Domestic sales of 48.5 million were up from $45 million or 7.8% in the quarter compared to Q4 of 2014. This was driven by higher volume which offset the impact of a drop in average sales price due to a large customer arranging their own freight which we’ve discussed previously in previous quarters that lowers both sales and freight expense, but has no impact to EBITDA.
In 2015 we achieved our goal of growing sales volume by 4.2% to 2.655 million short tons [ph]. International sales decreased by 3.8% to 77.9 million compared to 81 million in the fourth quarter of 2014. The decrease in international revenue was due both to a 2.6% decrease in average sales price primarily from lower pricing in Asia and the 1.2% decrease in international volume. The price decrease includes the impact of a stronger U.S. dollar versus the euro which negatively impacted the quarter by about $875,000 versus same quarter 2014. On a full year basis international sales are up 8.2% due to the increase in pricing I mentioned and an overall increase in volume sold.
Cost of products sold in the quarter including freight increased from 91 million in 2014 to 91.7 million this year due primarily to higher sales volume as well as increased royalty expense and fringe benefit costs. Offsetting that we continue to realize the benefit from lower natural gas cost in 2015 with cost per Mmbtu down 12.8% quarter-over-quarter.
SG&A expenses of $5.9 million were approximately $100,000 lower than the prior year quarter primarily due to reduced allocations to our soda ash business.
Turning now to cash flow, cash provided by operations was 150.2 million in 2015 up almost 42% compared to the 106.1 million provided in 2014, driven somewhat by the increase in net income and also significantly from a working capital optimization initiative that we launched during the year. Ciner Resources at earnings per unit of $0.69 in the fourth quarter as net income increased 3% versus the prior year quarter. We delivered earnings per unit of $2.58 in 2015 and almost 16% increase over 2014.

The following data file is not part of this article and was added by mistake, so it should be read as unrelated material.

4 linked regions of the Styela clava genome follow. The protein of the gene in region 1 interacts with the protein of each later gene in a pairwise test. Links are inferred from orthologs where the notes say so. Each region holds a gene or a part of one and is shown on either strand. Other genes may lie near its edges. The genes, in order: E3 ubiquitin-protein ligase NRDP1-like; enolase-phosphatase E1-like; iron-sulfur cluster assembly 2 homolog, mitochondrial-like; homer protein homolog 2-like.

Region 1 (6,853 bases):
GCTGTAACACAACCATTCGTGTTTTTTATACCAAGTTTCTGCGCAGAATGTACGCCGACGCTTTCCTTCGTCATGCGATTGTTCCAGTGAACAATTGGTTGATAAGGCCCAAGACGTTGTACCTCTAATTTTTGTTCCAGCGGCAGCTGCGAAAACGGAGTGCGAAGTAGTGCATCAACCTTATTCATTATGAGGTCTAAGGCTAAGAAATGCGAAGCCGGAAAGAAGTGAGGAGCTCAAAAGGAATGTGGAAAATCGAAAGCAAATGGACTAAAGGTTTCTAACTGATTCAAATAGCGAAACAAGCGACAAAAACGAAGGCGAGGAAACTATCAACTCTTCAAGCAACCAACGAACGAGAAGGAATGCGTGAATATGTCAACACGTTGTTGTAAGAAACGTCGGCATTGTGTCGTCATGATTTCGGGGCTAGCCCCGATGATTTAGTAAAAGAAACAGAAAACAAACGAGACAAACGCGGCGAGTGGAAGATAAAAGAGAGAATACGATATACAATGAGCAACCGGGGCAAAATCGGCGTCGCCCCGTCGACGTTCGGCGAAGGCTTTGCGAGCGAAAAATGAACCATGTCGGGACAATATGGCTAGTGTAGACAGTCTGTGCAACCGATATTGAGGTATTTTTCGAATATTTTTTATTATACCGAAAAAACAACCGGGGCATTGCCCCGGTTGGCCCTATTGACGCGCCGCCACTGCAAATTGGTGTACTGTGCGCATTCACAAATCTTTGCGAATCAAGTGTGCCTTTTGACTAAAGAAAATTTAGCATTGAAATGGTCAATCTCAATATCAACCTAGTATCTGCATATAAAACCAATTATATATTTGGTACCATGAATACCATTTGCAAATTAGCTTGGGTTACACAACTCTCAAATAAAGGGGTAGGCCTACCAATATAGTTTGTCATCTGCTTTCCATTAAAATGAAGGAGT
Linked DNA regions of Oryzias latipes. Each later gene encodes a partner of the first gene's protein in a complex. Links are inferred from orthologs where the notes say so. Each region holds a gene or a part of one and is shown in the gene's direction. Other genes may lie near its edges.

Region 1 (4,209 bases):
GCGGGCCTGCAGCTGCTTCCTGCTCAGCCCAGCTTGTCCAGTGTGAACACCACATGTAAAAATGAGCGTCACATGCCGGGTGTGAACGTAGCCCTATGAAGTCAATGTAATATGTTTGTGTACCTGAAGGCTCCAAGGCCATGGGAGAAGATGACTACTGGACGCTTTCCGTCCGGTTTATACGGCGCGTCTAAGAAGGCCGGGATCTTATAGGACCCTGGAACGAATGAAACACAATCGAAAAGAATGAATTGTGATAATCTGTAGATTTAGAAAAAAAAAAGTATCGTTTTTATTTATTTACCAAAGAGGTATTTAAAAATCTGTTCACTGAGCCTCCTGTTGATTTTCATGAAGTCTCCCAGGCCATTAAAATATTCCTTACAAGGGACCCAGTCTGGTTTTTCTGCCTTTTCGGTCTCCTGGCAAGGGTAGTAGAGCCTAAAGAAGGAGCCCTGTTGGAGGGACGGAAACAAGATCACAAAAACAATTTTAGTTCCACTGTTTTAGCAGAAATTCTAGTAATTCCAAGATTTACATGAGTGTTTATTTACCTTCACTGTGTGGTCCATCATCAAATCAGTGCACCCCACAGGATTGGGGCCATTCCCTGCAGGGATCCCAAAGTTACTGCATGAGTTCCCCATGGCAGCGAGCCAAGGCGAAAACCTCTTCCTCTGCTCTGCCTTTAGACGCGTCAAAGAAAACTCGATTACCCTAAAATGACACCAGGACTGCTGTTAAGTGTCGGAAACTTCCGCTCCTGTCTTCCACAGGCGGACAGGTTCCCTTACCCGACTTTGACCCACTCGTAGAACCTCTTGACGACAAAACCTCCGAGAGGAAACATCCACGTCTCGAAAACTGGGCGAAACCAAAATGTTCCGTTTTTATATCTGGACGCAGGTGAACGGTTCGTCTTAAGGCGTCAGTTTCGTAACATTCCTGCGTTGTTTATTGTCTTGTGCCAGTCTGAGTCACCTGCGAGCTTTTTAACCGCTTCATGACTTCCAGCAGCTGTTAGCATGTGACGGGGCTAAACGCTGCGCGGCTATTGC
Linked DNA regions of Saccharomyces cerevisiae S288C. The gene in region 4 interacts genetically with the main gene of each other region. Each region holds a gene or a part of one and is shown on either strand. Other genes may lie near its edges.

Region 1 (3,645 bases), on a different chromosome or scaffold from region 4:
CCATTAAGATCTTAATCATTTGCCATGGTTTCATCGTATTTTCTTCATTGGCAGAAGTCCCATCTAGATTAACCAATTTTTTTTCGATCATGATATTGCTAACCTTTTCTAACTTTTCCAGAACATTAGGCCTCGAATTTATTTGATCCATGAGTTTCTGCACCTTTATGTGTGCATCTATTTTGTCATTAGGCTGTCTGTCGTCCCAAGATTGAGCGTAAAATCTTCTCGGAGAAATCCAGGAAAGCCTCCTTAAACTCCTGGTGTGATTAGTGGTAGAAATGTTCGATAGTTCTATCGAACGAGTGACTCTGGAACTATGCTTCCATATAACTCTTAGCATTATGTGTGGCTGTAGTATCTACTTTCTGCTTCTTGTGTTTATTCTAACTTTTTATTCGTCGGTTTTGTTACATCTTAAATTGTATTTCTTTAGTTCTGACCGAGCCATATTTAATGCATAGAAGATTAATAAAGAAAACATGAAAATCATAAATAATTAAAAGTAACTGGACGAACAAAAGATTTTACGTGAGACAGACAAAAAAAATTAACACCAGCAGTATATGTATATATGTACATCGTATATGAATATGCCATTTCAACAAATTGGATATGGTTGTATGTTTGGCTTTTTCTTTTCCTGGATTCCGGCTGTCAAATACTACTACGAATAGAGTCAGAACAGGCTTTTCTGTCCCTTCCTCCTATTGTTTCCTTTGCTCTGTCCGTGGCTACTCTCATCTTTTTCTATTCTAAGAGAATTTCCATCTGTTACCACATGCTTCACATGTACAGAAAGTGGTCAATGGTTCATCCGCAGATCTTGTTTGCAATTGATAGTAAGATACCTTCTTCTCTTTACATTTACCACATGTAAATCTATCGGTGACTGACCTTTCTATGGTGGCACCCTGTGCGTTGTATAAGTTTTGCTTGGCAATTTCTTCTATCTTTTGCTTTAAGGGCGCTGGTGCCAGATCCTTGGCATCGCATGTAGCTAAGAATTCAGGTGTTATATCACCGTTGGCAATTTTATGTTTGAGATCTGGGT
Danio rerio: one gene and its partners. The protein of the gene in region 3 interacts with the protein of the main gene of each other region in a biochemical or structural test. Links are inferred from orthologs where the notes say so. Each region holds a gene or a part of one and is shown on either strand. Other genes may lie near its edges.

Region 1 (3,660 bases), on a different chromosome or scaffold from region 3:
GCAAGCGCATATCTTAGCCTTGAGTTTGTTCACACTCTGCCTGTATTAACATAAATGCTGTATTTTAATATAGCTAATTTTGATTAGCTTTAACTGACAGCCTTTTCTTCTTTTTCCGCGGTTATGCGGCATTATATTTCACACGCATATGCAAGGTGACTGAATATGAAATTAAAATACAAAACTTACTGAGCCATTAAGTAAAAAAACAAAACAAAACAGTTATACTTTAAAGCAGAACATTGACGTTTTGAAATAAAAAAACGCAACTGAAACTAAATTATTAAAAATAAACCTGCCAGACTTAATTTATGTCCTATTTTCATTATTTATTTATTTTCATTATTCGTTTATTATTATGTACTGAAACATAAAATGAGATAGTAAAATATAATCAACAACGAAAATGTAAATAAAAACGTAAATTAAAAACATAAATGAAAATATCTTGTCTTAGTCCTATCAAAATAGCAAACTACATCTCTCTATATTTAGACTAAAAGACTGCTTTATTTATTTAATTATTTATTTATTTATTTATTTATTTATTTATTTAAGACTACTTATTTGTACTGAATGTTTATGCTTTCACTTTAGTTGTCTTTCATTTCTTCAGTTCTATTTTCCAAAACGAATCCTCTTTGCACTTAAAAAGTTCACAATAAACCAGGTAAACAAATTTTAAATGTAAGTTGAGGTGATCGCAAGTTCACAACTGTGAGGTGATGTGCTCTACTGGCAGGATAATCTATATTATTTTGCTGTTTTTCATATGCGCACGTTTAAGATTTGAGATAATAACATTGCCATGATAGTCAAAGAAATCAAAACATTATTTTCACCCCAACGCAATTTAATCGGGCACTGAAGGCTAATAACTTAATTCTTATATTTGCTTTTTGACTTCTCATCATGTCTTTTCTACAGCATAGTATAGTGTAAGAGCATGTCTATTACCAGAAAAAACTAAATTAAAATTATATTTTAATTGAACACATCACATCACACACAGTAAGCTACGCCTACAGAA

Turning now to briefly discuss adjusted EBITDA which is one of the key non-GAAP measures that is most relevant to evaluating the performance of an MLP, we delivered $35.9 million in adjusted EBITDA in Q4 of 2015 versus 34.8 million in the same quarter last year. For full year we increase adjusted EBITDA by just over 11% at 133.9 million compared to 120.5 million in 2014.
Next I would like to review our capital spending program and distributable cash flow. We spent $7.8 million on CapEx in the fourth quarter of 2015 compared to $14.3 million in the fourth quarter of 2014. The split for the quarter was 5.5 million of expansion capital and 2.3 million on maintenance capital. We ended the year with maintenance CapEx of 16.1 million and expansion CapEx of 18 million both within our guidance ranges that we provided throughout the year. In addition to adjusted EBITDA the other key non-GAAP measure use in evaluating our performances in MLP is distributable cash flow of. Our DCF was $16.7 million in the quarter, a 16.8% increase over the prior year quarter. For the full year we delivered distributable cash flow of $55.7 million, a 4.9% increase over 2014. We achieved that level of DCF with a relatively conservative coverage ratio of 1.5 for the quarter and 1.27 for the full year which we believe is robust coverage considering that we also increased our distributions just under 5% over the prior year quarter and 6.5% full year 2015 over full year 2014.